Everyone has dealt with this situation: A new restaurant opens up. There is a lot of buzz about it, you try it, and walk away disappointed. You ask yourself, "Was what I got really worth what I paid? Did I get value for my money?"
This is a proposition that a superintendent, facilities manager or business manager deals with every time an expenditure is made at an education institution. A need is identified and assessed, the application verified, the execution prepared. Now, the school needs to get the best value.
When the items to be acquired are from a basic commodity group, such as copy paper, toner or office supplies, it is fairly simple to evaluate the value for money. You know the item is a consumable, will probably be used by every department in the system, and is a fairly benign purchase. Price, delivery and service are the core ingredients to the decision. When it is used up, the school buys more or depends on some replenishment program through supplier agreements to ensure that there is always product available for the staff.
Value for money
With capital equipment, other factors begin to work into the decision. For some items, it can be a repair or replace option. Because depreciation schedules do not factor into public tax-dollar expenditures, does it make sound financial sense to repair what is owned, extend the useful life of the item, and wait to see what new features and benefits, if any, are coming down the road and defer a purchase until then? Or, are the new features and benefits here right now, and would deferring that purchase put the system behind?
What factors go into the "value for money" discussion and decision?
•Is this a real need or just on someone’s wish list? With operating and capital budgets under greater scrutiny in today’s fragile economy, is this expenditure necessary to accomplish the educational mission? In the case of a new facility replacing a post-World War II building, both the envelope and the contents represent a real need. The learning environment is state-of-the art, the curriculum delivery systems are real-time, the staff and faculty are all fully trained in how to use the new "tool box," and the students are expecting a safe, clean, aesthetically pleasing space to go about their work.
•Who is the provider for goods and services? Does the education institution know the provider? Does the provider understand the school’s needs and offer sound, candid advice as to which product should be considered? Can the provider work within the business systems, understand procurement policies, and offer other transactional vehicles such as state contracts, commodity buying consortiums? Do they view the relationship with the institution as long-term or is this a "one and done" opportunity for them?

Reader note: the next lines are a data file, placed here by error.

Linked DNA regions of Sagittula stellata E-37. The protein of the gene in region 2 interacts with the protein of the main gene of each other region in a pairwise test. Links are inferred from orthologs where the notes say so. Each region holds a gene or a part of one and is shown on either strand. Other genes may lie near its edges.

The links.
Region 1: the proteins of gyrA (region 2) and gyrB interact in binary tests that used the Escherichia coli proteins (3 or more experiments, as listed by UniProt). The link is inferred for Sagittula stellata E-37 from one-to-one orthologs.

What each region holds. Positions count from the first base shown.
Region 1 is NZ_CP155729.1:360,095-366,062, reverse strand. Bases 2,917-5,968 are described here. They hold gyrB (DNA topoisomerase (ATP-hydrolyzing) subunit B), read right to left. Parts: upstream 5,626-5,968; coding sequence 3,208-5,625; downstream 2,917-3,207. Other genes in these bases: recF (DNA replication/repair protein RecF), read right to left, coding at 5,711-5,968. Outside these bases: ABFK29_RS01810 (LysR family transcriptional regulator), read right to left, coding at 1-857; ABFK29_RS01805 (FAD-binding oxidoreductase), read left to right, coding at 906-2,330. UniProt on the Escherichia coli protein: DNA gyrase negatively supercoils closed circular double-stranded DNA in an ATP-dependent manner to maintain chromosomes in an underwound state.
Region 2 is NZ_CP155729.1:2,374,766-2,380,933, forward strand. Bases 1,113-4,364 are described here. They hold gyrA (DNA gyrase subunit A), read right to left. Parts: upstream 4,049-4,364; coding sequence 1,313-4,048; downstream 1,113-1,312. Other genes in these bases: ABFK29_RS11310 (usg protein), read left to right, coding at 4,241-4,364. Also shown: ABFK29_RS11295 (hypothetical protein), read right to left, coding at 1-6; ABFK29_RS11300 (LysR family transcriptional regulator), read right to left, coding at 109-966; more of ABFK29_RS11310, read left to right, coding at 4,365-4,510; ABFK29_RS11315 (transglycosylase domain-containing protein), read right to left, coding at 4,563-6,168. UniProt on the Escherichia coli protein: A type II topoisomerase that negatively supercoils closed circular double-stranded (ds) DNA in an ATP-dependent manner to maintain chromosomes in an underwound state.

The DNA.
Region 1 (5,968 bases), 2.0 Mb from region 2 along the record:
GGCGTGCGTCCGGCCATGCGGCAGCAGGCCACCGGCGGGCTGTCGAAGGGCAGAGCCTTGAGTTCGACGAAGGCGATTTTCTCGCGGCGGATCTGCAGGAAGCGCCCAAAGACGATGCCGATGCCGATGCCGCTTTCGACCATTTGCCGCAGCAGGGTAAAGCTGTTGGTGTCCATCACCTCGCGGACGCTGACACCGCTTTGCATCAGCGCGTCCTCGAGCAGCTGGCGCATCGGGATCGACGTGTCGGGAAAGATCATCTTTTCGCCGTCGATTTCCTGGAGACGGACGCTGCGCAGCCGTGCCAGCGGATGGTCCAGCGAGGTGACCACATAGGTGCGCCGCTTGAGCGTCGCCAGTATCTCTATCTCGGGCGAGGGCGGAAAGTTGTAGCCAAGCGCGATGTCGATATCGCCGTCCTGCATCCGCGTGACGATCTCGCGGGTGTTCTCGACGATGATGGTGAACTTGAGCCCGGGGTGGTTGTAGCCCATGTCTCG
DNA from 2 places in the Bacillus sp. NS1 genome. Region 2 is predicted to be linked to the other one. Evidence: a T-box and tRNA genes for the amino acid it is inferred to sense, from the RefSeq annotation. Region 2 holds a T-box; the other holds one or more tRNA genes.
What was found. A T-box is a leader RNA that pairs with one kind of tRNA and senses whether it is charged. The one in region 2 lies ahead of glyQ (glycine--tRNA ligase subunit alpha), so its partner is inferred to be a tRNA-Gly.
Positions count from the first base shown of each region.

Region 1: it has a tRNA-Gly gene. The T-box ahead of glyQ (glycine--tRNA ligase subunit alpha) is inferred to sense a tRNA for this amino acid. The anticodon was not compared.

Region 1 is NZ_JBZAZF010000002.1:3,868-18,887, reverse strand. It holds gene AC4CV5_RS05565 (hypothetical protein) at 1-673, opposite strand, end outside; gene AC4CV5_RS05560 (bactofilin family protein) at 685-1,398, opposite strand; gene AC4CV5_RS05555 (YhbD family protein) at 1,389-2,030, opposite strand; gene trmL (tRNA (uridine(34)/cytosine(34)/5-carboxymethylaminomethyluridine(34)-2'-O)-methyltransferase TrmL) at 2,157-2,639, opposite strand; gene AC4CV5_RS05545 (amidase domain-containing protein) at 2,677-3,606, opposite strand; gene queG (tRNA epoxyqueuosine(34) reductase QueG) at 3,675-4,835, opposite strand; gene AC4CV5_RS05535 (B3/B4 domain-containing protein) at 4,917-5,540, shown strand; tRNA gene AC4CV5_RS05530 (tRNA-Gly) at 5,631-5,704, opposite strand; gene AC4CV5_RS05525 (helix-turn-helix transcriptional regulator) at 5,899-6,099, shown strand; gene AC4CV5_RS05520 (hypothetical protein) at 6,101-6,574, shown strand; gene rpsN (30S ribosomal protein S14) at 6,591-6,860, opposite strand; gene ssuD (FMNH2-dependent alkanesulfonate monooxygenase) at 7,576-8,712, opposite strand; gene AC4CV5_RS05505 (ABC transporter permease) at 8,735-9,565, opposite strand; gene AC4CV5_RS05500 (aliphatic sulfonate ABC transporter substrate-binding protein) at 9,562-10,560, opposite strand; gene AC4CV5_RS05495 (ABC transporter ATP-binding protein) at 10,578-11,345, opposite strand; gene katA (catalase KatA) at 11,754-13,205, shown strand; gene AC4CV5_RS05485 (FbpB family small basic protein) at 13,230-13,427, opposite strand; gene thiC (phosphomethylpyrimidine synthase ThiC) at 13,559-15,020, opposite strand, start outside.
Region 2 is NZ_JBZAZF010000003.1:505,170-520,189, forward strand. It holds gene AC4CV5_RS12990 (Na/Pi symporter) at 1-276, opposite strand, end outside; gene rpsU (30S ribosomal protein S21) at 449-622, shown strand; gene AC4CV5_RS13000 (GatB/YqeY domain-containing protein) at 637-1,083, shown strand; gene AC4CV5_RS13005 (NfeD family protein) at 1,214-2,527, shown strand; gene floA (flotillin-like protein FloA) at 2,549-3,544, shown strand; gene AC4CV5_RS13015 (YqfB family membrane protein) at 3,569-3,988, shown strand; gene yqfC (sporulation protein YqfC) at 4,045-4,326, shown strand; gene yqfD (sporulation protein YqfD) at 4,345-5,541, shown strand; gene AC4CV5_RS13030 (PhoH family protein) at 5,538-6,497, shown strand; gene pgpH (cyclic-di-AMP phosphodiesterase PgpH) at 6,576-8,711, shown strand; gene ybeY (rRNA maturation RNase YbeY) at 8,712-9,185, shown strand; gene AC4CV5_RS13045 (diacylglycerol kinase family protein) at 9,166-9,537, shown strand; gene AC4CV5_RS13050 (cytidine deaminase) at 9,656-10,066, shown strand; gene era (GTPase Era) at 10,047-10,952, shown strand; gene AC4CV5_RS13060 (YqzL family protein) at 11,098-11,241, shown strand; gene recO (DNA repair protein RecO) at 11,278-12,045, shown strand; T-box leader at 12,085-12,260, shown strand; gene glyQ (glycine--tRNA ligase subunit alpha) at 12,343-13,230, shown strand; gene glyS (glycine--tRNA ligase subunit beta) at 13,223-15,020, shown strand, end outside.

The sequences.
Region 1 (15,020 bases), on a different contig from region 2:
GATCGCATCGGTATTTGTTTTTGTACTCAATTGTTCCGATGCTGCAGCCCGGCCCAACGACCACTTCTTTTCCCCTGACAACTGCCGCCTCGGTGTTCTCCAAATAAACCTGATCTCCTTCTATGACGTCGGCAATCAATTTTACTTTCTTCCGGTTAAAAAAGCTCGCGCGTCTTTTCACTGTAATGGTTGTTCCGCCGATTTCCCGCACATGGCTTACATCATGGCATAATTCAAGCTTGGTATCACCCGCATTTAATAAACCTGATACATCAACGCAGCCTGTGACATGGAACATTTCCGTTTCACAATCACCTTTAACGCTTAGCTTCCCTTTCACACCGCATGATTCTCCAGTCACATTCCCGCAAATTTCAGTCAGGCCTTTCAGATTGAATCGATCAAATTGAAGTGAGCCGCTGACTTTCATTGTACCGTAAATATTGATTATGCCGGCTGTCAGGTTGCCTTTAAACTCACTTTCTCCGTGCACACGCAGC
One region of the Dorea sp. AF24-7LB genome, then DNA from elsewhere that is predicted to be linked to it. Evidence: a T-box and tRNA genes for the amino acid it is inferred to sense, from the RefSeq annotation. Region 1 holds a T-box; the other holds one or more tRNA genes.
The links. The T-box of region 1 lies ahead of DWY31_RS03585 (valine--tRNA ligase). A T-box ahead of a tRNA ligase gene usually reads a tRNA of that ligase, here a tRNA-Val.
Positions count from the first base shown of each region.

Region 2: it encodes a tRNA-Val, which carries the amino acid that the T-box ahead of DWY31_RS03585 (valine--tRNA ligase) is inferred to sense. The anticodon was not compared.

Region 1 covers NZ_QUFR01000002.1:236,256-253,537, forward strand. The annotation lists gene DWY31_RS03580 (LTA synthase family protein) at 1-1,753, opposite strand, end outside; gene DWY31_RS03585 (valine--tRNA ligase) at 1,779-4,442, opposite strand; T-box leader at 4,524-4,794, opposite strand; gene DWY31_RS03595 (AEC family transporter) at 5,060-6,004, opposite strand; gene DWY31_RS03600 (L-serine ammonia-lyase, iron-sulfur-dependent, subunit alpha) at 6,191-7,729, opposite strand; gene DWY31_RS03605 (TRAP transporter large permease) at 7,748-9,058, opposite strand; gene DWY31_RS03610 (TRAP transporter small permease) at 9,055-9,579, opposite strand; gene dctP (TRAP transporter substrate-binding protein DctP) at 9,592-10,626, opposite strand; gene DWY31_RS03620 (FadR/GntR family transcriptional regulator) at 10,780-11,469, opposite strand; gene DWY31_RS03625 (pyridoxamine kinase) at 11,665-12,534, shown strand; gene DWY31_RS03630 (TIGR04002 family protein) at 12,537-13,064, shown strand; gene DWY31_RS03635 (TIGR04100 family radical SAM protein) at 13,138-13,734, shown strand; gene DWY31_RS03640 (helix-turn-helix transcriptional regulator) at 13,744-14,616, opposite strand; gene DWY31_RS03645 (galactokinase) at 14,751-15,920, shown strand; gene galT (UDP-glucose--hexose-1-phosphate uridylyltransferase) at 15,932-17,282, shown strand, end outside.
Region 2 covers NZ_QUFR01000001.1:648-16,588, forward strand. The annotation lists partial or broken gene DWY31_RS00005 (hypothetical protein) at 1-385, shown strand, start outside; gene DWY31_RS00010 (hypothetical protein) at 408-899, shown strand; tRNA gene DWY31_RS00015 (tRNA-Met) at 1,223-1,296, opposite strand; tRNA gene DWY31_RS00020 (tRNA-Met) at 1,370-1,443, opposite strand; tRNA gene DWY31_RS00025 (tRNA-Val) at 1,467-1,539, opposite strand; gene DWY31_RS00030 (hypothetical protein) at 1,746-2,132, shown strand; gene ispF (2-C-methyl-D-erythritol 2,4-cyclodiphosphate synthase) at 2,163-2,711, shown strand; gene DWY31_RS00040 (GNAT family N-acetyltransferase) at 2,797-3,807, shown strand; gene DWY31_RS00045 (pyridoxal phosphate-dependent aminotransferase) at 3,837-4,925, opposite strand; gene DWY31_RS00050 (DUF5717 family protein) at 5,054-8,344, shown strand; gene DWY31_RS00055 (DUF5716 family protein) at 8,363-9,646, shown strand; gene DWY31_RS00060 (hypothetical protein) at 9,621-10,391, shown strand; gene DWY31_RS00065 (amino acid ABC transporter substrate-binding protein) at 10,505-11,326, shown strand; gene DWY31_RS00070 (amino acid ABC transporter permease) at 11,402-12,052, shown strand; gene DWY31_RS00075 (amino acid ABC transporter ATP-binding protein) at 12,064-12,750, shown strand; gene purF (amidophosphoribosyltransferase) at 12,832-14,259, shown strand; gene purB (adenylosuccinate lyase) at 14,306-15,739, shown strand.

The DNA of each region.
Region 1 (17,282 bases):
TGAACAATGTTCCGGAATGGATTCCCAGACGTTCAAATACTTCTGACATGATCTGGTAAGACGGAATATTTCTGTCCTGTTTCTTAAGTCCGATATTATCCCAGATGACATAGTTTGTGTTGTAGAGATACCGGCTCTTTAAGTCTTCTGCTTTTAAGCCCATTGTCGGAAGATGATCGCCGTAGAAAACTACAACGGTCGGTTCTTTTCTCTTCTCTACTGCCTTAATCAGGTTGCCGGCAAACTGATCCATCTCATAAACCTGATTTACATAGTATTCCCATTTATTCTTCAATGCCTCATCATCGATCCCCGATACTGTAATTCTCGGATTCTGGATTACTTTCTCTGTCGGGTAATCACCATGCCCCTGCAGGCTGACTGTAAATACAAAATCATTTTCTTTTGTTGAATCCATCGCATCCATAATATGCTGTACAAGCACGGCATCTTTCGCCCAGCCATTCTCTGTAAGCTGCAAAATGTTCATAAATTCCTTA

•What can the school expect from the purchase? Will the institution see benefits over a period of time, or will the purchase become outdated, non-functional or obsolete? Will it provide a value-added component that is not really part of the core need, or will it become an unexpected overhead factor after it is put into use? Will the district or campus save money with the ownership of this item, or will it cost time?
This is the conundrum. Should initial cost be the sole driver in the decision, or should the institution or campus take a longer view to see that the taxpayers of today and tomorrow get their money’s worth?
For building services, such as HVAC, lighting, even some sanitary systems, the savings over initial cost are expressed in lower energy costs and usage, a more comfortable working and teaching environment, lower maintenance costs and a longer service life. These components usually are quantifiable and easy to track.
For technology-based solutions, it may be more difficult to determine the value vs. expense. Software compatibility, access to applications, ease of use and completeness of content are a few things to consider. The answer may be in the improvement in test scores, truancy reduction and graduation rates. Overall student performance may be the only real gauge.
For fixtures, furnishings and equipment, comparing initial cost with the cost of ownership over a life cycle can be more challenging. It may be the functionality of the furnishings that provides the greatest return on investment.
In today’s collaborative learning environment, seating, desks, tables and storage have to be reconfigurable in a moment’s notice and be done by the students without the facility department’s assistance.
The Business and Institutional Furniture Manufacturers Association (BIFMA) has a committee developing standards for sizing and weight loads for educational seating, and this will likely evolve into a set of suggested requirements for educational furnishings. Suppliers that want to be considered will have to meet or exceed future BIFMA standards. Occupational therapists are more common in school districts than ever before and provide a lot of input regarding proper ergonomics, movement and student development.
Sustainability is an integral part of any FF&E equation. Is the supplier a GREENGUARD, ISO14001, or Global Compact supporter? Does its operation represent "best practices" for the segment they are in? Will one product or solution contribute more to a student’s well-being than another’s? All of the above become points to consider when preparing to expend public monies.
So, what is the right definition of "value for money?" Suitability, durability, safety, and ease of maintenance are among the characteristics that come to mind first. Other features that may be factors: gauge of steel, weight, type of glide or caster or color selection. One could say the real definition is a collection of values that suits all the criteria that a school or university has laid out for that specific need.